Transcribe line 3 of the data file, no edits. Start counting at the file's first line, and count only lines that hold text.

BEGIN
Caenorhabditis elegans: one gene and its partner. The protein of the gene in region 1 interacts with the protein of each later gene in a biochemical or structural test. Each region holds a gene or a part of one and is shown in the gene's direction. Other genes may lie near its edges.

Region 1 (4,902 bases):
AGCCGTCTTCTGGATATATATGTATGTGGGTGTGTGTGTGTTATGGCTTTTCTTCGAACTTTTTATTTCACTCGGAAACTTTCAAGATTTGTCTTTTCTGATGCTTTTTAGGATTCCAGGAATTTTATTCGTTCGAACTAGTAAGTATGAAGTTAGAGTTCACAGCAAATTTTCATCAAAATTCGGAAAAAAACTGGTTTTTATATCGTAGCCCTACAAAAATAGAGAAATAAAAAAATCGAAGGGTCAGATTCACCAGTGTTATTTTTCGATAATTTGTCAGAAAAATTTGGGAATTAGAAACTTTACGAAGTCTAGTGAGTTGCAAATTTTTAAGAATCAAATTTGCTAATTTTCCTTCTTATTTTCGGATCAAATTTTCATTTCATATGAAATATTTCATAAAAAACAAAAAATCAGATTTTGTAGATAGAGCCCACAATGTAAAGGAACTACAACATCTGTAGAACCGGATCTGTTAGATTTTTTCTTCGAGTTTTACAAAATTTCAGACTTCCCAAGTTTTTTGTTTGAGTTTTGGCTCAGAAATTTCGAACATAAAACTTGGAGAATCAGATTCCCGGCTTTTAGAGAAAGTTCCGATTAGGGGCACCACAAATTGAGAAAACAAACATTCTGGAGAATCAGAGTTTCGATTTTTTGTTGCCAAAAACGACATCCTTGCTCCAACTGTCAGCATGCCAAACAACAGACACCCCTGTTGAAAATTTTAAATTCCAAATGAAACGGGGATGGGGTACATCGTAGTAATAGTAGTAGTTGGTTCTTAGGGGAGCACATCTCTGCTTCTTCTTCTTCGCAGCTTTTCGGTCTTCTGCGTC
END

AGCCGTCTTCTGGATATATATGTATGTGGGTGTGTGTGTGTTATGGCTTTTCTTCGAACTTTTTATTTCACTCGGAAACTTTCAAGATTTGTCTTTTCTGATGCTTTTTAGGATTCCAGGAATTTTATTCGTTCGAACTAGTAAGTATGAAGTTAGAGTTCACAGCAAATTTTCATCAAAATTCGGAAAAAAACTGGTTTTTATATCGTAGCCCTACAAAAATAGAGAAATAAAAAAATCGAAGGGTCAGATTCACCAGTGTTATTTTTCGATAATTTGTCAGAAAAATTTGGGAATTAGAAACTTTACGAAGTCTAGTGAGTTGCAAATTTTTAAGAATCAAATTTGCTAATTTTCCTTCTTATTTTCGGATCAAATTTTCATTTCATATGAAATATTTCATAAAAAACAAAAAATCAGATTTTGTAGATAGAGCCCACAATGTAAAGGAACTACAACATCTGTAGAACCGGATCTGTTAGATTTTTTCTTCGAGTTTTACAAAATTTCAGACTTCCCAAGTTTTTTGTTTGAGTTTTGGCTCAGAAATTTCGAACATAAAACTTGGAGAATCAGATTCCCGGCTTTTAGAGAAAGTTCCGATTAGGGGCACCACAAATTGAGAAAACAAACATTCTGGAGAATCAGAGTTTCGATTTTTTGTTGCCAAAAACGACATCCTTGCTCCAACTGTCAGCATGCCAAACAACAGACACCCCTGTTGAAAATTTTAAATTCCAAATGAAACGGGGATGGGGTACATCGTAGTAATAGTAGTAGTTGGTTCTTAGGGGAGCACATCTCTGCTTCTTCTTCTTCGCAGCTTTTCGGTCTTCTGCGTC